The Kansas Supreme Court has ruled that a Republican-dominated legislative panel exceeded its authority when it tried to overturn the Democratic governor's executive order banning religious and funeral services of more than 10 people during the coronavirus pandemic. The decision letting Gov. Laura Kelly’s order stand came after the justices heard oral arguments Saturday, one day before Easter. The court ruled that legislative action designed to give the legislative leadership panel the ability to overrule Kelly’s executive orders was flawed and didn't legally accomplish that, the AP reports. "In this time of crisis, the question before the court is whether a seven-member legislative committee has the power to overrule the governor. The answer is no," said Clay Britton, chief counsel for the governor.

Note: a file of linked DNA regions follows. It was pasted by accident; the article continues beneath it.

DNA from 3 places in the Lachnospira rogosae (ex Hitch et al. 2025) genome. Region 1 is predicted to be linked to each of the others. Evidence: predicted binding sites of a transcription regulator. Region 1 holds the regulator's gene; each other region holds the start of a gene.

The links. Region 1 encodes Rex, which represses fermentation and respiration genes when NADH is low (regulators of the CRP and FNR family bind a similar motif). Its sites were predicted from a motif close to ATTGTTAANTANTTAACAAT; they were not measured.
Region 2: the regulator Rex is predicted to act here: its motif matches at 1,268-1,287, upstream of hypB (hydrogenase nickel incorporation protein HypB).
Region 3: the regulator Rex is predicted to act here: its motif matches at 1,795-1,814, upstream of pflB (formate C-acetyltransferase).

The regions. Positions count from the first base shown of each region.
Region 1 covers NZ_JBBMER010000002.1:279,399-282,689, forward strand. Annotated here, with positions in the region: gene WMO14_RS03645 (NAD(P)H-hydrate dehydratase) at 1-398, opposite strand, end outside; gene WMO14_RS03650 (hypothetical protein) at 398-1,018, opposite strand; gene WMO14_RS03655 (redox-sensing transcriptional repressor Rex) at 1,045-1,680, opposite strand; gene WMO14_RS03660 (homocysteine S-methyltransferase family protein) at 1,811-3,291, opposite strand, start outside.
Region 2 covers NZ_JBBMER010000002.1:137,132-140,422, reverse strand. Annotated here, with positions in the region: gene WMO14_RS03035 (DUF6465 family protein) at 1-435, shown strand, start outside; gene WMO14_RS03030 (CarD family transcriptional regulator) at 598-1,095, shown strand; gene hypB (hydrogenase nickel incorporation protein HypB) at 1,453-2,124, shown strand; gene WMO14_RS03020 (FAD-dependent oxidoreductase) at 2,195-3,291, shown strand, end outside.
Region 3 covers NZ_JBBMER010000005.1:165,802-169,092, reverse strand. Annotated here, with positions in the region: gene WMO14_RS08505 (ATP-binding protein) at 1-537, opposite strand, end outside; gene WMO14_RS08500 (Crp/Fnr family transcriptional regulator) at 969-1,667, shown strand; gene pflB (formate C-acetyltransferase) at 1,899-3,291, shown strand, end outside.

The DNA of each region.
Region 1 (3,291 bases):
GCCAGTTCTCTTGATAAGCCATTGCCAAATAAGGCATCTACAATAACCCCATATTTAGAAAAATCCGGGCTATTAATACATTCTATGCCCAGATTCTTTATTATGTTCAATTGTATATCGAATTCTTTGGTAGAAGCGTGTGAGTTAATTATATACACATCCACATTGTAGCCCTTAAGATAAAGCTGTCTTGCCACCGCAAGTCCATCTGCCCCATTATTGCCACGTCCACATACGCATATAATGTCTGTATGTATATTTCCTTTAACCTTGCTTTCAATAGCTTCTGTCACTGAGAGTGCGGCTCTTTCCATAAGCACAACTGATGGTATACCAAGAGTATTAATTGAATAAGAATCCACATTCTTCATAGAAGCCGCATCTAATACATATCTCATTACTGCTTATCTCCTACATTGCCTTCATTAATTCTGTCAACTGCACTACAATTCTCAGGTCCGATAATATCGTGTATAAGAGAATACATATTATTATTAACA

Attorneys for the lawmakers said the court should consider that the resolution that gave the panel its authority was a compromise meant to give legislative oversight when the full Legislature couldn't meet. The Legislative Coordinating Council is made up of the top four House leaders and top three Senate leaders. Five of the seven members are Republicans. "You will recall this was a time everybody was trying to skedaddle as fast as they could from the Statehouse because of the pandemic concerns," said attorney Brad Schlozman. Both sides say worshippers should avoid gathering in large groups. Many churches have been conducting services online for weeks, and none has publicly announced plans to reopen to worshippers. The hearing was the court’s first conducted completely via video conferencing. The state has identified four outbreaks stemming from religious gatherings.
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